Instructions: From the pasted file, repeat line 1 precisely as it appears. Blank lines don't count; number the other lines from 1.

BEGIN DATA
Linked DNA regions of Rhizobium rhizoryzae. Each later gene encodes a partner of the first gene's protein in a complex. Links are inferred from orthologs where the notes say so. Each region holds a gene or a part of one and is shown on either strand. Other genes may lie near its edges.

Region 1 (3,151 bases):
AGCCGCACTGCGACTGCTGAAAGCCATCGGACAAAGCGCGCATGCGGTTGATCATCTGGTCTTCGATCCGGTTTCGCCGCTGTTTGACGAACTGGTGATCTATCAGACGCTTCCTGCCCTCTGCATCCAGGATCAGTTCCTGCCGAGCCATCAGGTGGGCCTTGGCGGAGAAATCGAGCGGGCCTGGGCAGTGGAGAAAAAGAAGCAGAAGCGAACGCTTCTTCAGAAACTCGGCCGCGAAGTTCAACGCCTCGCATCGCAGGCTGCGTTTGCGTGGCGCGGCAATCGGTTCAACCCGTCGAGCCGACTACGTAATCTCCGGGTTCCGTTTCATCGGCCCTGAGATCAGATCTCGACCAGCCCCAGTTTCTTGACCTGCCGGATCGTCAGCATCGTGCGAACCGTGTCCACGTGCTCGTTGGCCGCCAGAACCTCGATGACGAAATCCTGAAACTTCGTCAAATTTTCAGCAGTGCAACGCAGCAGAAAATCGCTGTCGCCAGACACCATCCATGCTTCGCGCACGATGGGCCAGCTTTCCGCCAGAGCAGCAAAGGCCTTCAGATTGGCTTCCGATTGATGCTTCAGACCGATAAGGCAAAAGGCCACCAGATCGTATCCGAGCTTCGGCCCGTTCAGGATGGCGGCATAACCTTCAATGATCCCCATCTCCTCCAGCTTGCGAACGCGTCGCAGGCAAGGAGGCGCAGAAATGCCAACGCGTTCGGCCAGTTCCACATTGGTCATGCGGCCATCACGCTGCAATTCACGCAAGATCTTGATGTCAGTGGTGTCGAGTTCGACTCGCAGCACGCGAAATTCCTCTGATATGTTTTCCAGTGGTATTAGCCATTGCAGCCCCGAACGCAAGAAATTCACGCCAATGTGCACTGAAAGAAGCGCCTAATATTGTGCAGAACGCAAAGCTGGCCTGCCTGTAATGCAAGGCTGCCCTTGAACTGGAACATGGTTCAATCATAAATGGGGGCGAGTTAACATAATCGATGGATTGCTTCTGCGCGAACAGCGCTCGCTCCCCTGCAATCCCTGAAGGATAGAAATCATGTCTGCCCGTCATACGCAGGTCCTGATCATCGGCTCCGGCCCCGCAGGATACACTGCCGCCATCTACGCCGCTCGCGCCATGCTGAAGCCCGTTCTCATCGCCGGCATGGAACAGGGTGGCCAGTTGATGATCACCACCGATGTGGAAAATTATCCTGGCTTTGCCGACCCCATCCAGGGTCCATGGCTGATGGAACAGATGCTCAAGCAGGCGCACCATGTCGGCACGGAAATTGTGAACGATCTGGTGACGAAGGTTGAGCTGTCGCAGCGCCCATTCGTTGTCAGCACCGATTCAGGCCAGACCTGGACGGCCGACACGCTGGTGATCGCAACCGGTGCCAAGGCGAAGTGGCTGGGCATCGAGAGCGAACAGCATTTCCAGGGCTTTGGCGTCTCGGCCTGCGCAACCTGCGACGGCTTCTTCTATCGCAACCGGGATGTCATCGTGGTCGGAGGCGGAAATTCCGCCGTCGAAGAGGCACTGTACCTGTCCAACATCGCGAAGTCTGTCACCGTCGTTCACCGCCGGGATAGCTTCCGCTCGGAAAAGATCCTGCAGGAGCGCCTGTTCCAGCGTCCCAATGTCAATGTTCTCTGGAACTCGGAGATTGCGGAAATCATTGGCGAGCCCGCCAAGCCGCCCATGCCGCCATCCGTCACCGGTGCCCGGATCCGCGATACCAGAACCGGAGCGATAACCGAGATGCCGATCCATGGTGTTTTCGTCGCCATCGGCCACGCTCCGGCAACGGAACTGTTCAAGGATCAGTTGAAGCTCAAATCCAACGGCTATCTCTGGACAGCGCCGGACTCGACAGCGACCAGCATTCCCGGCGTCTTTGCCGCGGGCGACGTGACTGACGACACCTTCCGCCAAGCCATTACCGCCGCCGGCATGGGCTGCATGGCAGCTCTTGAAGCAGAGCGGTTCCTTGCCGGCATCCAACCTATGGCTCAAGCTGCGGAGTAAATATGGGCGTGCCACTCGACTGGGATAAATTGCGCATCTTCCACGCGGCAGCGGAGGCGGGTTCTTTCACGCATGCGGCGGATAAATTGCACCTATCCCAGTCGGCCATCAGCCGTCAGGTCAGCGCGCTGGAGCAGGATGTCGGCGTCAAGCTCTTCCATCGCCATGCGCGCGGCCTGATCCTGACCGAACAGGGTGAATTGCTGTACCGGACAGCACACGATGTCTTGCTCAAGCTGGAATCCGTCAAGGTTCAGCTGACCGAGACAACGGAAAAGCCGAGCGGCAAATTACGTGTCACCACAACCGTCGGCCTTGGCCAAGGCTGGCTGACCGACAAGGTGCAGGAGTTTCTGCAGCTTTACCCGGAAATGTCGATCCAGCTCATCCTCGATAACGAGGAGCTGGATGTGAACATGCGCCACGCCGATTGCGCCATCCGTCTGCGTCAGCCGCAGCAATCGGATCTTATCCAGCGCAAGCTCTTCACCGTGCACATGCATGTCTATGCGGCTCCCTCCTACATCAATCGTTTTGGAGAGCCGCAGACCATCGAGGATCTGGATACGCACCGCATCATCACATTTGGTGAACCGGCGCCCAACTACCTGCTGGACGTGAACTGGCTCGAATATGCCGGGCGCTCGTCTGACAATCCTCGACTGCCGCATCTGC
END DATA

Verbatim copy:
Linked DNA regions of Rhizobium rhizoryzae. Each later gene encodes a partner of the first gene's protein in a complex. Links are inferred from orthologs where the notes say so. Each region holds a gene or a part of one and is shown on either strand. Other genes may lie near its edges.